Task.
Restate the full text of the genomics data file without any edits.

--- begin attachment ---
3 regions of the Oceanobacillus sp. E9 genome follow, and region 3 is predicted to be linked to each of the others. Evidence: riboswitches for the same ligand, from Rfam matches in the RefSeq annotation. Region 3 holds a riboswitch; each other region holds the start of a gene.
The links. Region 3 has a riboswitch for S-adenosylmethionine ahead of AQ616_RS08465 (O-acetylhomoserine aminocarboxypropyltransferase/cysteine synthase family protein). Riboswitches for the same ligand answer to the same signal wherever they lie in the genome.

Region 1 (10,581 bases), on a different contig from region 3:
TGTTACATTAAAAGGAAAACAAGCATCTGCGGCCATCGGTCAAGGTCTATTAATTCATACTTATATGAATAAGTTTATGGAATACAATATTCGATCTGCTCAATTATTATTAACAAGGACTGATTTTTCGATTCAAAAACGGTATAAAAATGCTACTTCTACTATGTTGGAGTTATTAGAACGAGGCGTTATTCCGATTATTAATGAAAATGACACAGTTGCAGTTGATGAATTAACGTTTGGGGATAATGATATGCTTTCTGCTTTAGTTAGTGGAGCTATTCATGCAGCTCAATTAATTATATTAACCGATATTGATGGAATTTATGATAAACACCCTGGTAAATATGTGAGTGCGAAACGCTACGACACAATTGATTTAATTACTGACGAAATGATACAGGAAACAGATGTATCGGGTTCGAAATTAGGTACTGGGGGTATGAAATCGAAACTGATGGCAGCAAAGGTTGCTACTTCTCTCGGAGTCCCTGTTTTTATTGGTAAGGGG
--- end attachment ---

3 regions of the Oceanobacillus sp. E9 genome follow, and region 3 is predicted to be linked to each of the others. Evidence: riboswitches for the same ligand, from Rfam matches in the RefSeq annotation. Region 3 holds a riboswitch; each other region holds the start of a gene.
The links. Region 3 has a riboswitch for S-adenosylmethionine ahead of AQ616_RS08465 (O-acetylhomoserine aminocarboxypropyltransferase/cysteine synthase family protein). Riboswitches for the same ligand answer to the same signal wherever they lie in the genome.

Region 1 (10,581 bases), on a different contig from region 3:
TGTTACATTAAAAGGAAAACAAGCATCTGCGGCCATCGGTCAAGGTCTATTAATTCATACTTATATGAATAAGTTTATGGAATACAATATTCGATCTGCTCAATTATTATTAACAAGGACTGATTTTTCGATTCAAAAACGGTATAAAAATGCTACTTCTACTATGTTGGAGTTATTAGAACGAGGCGTTATTCCGATTATTAATGAAAATGACACAGTTGCAGTTGATGAATTAACGTTTGGGGATAATGATATGCTTTCTGCTTTAGTTAGTGGAGCTATTCATGCAGCTCAATTAATTATATTAACCGATATTGATGGAATTTATGATAAACACCCTGGTAAATATGTGAGTGCGAAACGCTACGACACAATTGATTTAATTACTGACGAAATGATACAGGAAACAGATGTATCGGGTTCGAAATTAGGTACTGGGGGTATGAAATCGAAACTGATGGCAGCAAAGGTTGCTACTTCTCTCGGAGTCCCTGTTTTTATTGGTAAGGGG